So Catherine took me home and I watered the garden and washed some dishes. Oh and I played with the cat. Then Alec called about 5 and we went and sprung him from the hospital.

He is home now and no pain. Yay!

He's on a
generic slow-release Nitro tablet (at $5 a month) instead of the patch (at $39 a month). He sees the cardiologist in a month to see if they want him on the pill or the patch or what.

Read the history of Alec's heart from 2002.

Wednesday, June 20, 2007

Low tides expose a marine wonderland

South Sound teems with weird, interesting animals, but many hide in the depths most of the year.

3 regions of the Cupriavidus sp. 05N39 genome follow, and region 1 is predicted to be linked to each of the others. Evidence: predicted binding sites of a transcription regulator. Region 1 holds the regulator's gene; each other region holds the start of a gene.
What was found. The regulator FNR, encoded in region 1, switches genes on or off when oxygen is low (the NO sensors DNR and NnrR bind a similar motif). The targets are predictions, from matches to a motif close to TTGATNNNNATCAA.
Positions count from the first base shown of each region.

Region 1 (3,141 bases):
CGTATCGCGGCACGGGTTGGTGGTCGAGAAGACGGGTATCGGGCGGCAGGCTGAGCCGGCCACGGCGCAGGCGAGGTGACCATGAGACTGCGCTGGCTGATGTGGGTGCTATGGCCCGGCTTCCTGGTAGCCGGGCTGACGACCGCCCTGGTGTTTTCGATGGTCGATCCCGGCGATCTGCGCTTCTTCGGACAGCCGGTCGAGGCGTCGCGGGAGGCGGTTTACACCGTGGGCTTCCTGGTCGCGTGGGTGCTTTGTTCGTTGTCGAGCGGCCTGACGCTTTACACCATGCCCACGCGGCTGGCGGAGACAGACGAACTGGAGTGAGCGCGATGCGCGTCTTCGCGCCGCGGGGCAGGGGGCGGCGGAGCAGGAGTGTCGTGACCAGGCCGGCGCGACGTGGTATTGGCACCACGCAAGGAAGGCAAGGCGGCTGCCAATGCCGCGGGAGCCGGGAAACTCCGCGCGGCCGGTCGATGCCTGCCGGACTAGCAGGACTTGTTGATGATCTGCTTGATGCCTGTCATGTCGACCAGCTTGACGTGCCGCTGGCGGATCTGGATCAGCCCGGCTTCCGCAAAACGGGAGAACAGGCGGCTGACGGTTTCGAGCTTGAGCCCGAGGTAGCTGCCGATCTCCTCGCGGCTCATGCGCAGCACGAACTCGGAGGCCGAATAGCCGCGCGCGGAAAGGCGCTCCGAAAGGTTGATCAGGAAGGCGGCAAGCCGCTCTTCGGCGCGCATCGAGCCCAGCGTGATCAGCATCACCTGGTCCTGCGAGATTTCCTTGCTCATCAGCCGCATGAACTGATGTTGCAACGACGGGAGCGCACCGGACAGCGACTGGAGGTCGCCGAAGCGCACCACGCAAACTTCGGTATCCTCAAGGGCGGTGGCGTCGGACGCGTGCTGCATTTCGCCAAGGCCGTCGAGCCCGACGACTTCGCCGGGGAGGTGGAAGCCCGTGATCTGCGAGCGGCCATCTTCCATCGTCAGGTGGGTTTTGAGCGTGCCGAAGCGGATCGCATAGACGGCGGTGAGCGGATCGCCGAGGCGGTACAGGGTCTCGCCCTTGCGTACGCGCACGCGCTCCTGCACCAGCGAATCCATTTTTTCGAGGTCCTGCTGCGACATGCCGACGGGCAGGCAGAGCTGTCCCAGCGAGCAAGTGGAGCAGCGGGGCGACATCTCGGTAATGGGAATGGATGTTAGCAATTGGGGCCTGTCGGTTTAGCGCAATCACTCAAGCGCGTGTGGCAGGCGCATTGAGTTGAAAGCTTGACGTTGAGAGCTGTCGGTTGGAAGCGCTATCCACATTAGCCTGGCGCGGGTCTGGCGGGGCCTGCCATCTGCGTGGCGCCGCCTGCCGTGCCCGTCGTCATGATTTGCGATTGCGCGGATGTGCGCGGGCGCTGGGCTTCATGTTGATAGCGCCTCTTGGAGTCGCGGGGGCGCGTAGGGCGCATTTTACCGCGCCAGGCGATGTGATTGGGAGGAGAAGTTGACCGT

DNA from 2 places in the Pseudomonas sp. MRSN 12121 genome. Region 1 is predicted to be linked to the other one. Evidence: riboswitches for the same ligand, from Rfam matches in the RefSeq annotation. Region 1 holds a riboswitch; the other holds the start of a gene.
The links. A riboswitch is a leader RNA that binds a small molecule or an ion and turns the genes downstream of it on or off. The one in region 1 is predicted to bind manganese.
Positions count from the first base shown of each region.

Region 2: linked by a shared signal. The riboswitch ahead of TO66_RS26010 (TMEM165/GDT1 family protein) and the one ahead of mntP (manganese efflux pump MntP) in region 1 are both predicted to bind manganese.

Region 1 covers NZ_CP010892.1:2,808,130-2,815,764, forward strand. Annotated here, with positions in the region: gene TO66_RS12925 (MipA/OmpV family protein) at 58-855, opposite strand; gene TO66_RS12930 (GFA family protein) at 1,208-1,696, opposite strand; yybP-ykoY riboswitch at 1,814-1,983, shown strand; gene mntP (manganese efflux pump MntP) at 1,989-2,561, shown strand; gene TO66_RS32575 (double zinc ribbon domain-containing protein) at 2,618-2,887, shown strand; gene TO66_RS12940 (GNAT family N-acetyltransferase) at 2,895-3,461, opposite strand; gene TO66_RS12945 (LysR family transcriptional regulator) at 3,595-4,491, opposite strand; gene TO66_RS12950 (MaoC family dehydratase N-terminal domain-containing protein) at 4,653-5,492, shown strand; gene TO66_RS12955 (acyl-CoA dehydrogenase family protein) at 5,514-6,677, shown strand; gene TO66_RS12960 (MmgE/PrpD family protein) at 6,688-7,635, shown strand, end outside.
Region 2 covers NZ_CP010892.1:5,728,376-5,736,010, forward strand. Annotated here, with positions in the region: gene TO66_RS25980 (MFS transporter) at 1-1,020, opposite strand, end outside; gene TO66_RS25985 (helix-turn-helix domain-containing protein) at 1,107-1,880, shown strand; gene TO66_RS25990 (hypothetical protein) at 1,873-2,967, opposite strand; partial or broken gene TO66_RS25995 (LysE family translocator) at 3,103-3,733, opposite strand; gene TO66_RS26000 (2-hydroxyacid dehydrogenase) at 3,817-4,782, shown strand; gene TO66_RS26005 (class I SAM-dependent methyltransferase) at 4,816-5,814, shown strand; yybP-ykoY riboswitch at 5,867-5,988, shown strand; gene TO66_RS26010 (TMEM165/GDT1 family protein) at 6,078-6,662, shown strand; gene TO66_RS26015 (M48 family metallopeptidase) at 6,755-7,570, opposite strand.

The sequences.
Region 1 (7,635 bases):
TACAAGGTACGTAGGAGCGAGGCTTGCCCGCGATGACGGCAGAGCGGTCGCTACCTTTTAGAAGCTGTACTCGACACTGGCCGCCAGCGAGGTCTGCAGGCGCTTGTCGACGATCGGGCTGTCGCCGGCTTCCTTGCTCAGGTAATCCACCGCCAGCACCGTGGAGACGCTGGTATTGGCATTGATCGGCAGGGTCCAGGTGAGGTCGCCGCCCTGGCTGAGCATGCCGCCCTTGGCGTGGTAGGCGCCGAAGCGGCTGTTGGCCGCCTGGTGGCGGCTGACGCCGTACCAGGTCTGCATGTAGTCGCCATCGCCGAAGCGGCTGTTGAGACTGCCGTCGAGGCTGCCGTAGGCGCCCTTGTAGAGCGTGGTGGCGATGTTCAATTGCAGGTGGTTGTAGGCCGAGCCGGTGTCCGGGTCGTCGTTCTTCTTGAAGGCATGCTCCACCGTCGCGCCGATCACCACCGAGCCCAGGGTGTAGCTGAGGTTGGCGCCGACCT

That changes this week, as extremely low tides will expose parts of South Sound usually underwater. The extreme low — and high — tides happen each year as the summer solstice approaches. This year’s solstice is June 21.

The next few days, especially the weekend, will have low tides in the middle of the day, offering residents a chance to take a walk on the weird side of South Sound.

Read more including Where to go, Finding critters, Staying safe, and Gear you'll need at Low tides expose a marine wonderland
by Chester Allen ~ The Olympian ~ June 13, 2007

~*~*~*~*~*~*~*~*~*~*~*~*~*~*~*~*~

Tides roll back to reveal critters of the sea
Outdoors reporter Chester Allen visits Burfoot County Park and discovers an assortment of underwater creatures thanks to the lowest tides of the year this week.

Though the shore is proving to be a prime end-of-the-school-year field trip destination for many area schools, Lisa Bahrt took her family to go digging for geoducks. And Brian McGuire brought his son Dayton, 5, to collect crabs.